November 19, 1945
Estimate of Japanese tank strength and tactics,
ibiblio.org/hyperwar

November 20, 1945
USS Sanctuary, hospital ship AH-17,
wikipedia.org
158th RCT, “Bushmasters”
ww2f.com
wikipedia.org

November 21, 1945
USS Athene, attack cargo ship AKA-22,
navsource.org
USS Kidd, destroyer DD-661 [MUSEUM SHIP],
usskidd.com
USS Chester, heavy cruiser CA-27,
ibiblio.org/hyperwar
USS Windham Bay, escort carrier CVE-92,
sites.google.com/site/windhambay
USS Comfort, hospital ship AH-6,
dorriehoward.info/comfort
Blood supply,
Giangreco, Hell to Pay, p139 [hardcover, 2009]
USS Firedrake, Mount Hood class,
wikipedia.org
ibiblio.org/hyperwar
USS Orleck, destroyer DD-886 [MUSEUM SHIP],
orleck.org
USS Guam, Alaska-class,
wikipedia.org
wikipedia.org

November 22, 1945
USS Heerman (DD-532), USS John C. Butler (DE-339), – legends of Taffy-3,
bosamar.com
wikipedia.org
navsource.org
“The outcome is doubtful, but we will do our duty.”
Rear Admiral Robert W. Copeland,
wikipedia.org

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It must be emphasized that X-Day: Japan is not an academic work. Still, we’re proud of the research and detail that went into it. Some readers have asked for more information about certain details, or for a longer list of references than in the bibliography.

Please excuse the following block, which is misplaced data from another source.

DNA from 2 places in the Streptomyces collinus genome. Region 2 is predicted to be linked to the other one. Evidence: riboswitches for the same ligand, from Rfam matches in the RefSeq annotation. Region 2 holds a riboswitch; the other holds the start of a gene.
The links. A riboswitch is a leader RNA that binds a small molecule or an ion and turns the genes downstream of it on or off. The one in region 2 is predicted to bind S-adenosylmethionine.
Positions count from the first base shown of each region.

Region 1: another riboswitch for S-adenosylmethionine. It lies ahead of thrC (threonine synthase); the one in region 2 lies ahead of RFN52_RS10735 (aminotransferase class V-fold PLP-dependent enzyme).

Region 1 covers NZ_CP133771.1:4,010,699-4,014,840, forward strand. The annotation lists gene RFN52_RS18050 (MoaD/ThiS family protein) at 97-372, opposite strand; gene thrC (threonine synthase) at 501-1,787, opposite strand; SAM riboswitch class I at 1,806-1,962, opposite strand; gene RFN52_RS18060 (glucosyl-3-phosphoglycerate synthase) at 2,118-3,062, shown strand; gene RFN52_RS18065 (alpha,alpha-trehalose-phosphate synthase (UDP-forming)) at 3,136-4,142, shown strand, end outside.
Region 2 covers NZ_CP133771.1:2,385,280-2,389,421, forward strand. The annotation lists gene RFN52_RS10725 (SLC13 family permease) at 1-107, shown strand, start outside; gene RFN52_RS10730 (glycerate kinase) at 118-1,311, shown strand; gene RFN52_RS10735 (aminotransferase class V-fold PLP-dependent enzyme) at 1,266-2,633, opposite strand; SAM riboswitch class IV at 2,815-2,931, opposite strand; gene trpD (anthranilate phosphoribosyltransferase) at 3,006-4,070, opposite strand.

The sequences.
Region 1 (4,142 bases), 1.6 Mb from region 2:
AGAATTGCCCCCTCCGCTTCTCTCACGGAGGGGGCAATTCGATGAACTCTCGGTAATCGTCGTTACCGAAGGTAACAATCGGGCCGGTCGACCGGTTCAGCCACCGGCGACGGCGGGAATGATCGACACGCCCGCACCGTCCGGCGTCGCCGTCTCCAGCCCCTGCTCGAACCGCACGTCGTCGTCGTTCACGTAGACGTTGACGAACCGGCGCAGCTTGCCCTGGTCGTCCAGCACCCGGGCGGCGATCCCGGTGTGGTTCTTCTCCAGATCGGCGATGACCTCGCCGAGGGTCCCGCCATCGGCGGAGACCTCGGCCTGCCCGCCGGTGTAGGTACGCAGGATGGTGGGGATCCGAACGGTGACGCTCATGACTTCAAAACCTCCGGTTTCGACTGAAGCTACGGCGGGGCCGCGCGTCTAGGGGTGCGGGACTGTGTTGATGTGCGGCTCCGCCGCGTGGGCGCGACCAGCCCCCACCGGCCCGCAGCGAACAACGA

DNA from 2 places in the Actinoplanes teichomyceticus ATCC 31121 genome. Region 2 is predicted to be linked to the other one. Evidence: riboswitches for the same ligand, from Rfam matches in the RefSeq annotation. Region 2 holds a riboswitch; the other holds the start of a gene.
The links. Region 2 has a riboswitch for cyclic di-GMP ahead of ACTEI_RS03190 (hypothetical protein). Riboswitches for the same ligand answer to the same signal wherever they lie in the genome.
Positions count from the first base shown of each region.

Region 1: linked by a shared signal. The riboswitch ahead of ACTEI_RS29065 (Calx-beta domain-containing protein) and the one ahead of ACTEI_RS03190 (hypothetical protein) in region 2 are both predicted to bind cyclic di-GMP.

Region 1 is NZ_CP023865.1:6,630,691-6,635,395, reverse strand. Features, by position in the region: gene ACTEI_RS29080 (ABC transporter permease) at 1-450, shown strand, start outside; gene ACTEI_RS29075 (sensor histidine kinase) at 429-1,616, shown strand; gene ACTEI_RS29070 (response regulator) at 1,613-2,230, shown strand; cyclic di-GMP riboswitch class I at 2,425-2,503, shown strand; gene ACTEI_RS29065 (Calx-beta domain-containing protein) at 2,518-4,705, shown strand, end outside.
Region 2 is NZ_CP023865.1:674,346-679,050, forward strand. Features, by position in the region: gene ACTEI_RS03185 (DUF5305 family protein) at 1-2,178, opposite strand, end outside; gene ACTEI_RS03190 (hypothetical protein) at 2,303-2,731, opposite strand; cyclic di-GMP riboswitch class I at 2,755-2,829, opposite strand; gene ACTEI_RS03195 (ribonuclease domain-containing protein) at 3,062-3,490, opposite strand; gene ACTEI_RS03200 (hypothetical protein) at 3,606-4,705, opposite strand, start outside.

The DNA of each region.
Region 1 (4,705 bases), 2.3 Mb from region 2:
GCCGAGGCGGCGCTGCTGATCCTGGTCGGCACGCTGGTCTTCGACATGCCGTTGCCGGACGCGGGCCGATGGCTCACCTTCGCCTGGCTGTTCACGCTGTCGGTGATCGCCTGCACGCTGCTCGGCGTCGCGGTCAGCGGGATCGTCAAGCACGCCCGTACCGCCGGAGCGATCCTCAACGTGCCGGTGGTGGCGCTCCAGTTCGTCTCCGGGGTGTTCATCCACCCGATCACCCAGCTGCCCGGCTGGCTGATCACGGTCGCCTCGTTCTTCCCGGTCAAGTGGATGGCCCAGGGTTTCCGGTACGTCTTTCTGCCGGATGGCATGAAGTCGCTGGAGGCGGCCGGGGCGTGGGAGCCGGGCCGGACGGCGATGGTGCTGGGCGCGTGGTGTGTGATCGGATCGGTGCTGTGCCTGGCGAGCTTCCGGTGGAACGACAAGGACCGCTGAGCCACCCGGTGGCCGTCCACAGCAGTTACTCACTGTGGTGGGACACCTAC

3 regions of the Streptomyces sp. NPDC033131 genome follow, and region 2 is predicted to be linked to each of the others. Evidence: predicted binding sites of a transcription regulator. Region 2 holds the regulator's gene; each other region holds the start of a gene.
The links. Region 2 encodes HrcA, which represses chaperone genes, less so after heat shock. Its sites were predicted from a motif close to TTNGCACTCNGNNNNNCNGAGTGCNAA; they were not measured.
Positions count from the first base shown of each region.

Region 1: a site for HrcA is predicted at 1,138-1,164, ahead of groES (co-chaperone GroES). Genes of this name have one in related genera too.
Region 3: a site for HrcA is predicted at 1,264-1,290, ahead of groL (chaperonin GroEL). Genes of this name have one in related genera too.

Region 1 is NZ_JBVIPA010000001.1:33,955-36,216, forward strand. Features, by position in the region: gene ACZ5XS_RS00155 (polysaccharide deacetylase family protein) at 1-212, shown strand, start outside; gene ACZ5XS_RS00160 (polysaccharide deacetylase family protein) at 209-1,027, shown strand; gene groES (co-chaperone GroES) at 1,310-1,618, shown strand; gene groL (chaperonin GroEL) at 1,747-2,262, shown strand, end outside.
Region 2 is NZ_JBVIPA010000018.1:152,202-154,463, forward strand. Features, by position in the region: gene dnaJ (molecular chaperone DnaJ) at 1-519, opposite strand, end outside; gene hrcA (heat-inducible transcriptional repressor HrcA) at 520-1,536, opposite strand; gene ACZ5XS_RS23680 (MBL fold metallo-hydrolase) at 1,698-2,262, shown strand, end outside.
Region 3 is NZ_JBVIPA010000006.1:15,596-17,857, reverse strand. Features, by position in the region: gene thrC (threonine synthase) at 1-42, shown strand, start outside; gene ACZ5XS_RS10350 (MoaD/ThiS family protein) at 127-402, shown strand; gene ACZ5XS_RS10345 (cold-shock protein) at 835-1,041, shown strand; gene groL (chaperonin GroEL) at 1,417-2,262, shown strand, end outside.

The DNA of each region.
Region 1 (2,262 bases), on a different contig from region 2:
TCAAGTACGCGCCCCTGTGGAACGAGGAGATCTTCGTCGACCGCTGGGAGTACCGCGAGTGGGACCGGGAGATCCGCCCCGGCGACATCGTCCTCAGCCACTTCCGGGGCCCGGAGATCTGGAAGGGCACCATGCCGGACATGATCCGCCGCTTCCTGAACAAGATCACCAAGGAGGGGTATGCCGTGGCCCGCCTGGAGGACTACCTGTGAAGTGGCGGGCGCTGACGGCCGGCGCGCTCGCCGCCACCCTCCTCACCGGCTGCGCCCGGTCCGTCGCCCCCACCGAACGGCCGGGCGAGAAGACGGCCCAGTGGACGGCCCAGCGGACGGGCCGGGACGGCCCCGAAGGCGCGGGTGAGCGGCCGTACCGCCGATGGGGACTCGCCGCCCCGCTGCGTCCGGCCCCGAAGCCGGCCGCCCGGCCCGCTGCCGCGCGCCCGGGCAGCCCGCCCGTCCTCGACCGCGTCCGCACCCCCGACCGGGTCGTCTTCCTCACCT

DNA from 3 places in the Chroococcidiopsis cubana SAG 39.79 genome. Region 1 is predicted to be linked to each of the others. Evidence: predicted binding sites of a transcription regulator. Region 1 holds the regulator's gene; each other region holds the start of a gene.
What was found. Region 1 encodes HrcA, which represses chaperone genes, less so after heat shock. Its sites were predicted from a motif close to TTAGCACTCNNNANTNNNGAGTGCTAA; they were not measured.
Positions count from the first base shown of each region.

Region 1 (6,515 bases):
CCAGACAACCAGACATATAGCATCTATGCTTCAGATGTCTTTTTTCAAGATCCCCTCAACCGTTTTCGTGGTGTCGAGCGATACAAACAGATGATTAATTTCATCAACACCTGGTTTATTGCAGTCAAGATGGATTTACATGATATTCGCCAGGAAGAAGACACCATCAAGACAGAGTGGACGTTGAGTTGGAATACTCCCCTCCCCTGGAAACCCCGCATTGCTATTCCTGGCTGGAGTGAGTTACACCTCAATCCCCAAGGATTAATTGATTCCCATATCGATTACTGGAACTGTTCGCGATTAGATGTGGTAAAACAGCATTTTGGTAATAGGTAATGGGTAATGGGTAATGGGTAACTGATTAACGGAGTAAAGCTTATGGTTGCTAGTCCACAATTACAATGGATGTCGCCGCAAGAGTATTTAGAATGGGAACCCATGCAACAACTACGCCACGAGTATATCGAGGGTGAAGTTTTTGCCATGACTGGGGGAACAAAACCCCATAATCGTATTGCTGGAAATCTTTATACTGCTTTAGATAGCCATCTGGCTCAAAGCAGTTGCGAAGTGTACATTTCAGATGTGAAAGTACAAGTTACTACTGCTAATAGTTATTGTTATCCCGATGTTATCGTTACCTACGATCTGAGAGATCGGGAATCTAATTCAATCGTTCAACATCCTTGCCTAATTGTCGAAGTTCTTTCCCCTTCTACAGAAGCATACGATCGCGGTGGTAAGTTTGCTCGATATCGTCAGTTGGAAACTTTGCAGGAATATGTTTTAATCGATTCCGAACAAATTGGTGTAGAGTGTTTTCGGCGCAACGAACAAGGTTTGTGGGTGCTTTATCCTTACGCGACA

In the margins of the main manuscript can be found links to many of the little facts that decorate the novel. We’ve compiled them into a list, sorted by the Tuttle journal dates in which each was found. A bunch of them are given below. The list will be completed in later installments.

July 16, 1945
FM 30-26 Regulations for Correspondents Accompanying U.S Army Forces in the Field,
archive.org

July 19, 1945
Macarthur’s personal plane, and his assistants,
donmooreswartales.com
ozatwar.com
Flying across the Pacific in a hurry,
wikipedia.org
wikipedia.org
uswarplanes.net

July 22, 1945
USO,